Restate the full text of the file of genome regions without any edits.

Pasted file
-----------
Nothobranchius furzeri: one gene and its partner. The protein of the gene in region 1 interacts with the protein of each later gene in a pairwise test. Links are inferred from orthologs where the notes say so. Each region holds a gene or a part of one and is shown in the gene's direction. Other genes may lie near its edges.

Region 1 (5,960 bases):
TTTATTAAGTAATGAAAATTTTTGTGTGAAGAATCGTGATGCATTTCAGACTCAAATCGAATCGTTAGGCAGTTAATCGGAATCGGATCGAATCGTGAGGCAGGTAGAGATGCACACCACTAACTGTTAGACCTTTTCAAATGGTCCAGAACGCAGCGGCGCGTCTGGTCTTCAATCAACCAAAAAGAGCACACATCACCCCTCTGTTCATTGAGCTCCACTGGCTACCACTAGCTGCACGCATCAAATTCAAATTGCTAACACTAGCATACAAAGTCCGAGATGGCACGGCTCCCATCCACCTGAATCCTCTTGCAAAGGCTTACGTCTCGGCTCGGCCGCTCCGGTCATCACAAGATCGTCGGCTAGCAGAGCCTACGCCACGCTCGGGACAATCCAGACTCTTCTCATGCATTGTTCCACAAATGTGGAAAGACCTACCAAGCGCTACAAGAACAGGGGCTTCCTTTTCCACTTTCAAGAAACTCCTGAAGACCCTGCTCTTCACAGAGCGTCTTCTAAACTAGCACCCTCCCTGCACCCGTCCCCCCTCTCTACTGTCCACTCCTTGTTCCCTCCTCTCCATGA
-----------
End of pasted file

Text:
Nothobranchius furzeri: one gene and its partner. The protein of the gene in region 1 interacts with the protein of each later gene in a pairwise test. Links are inferred from orthologs where the notes say so. Each region holds a gene or a part of one and is shown in the gene's direction. Other genes may lie near its edges.

Region 1 (5,960 bases):
TTTATTAAGTAATGAAAATTTTTGTGTGAAGAATCGTGATGCATTTCAGACTCAAATCGAATCGTTAGGCAGTTAATCGGAATCGGATCGAATCGTGAGGCAGGTAGAGATGCACACCACTAACTGTTAGACCTTTTCAAATGGTCCAGAACGCAGCGGCGCGTCTGGTCTTCAATCAACCAAAAAGAGCACACATCACCCCTCTGTTCATTGAGCTCCACTGGCTACCACTAGCTGCACGCATCAAATTCAAATTGCTAACACTAGCATACAAAGTCCGAGATGGCACGGCTCCCATCCACCTGAATCCTCTTGCAAAGGCTTACGTCTCGGCTCGGCCGCTCCGGTCATCACAAGATCGTCGGCTAGCAGAGCCTACGCCACGCTCGGGACAATCCAGACTCTTCTCATGCATTGTTCCACAAATGTGGAAAGACCTACCAAGCGCTACAAGAACAGGGGCTTCCTTTTCCACTTTCAAGAAACTCCTGAAGACCCTGCTCTTCACAGAGCGTCTTCTAAACTAGCACCCTCCCTGCACCCGTCCCCCCTCTCTACTGTCCACTCCTTGTTCCCTCCTCTCCATGA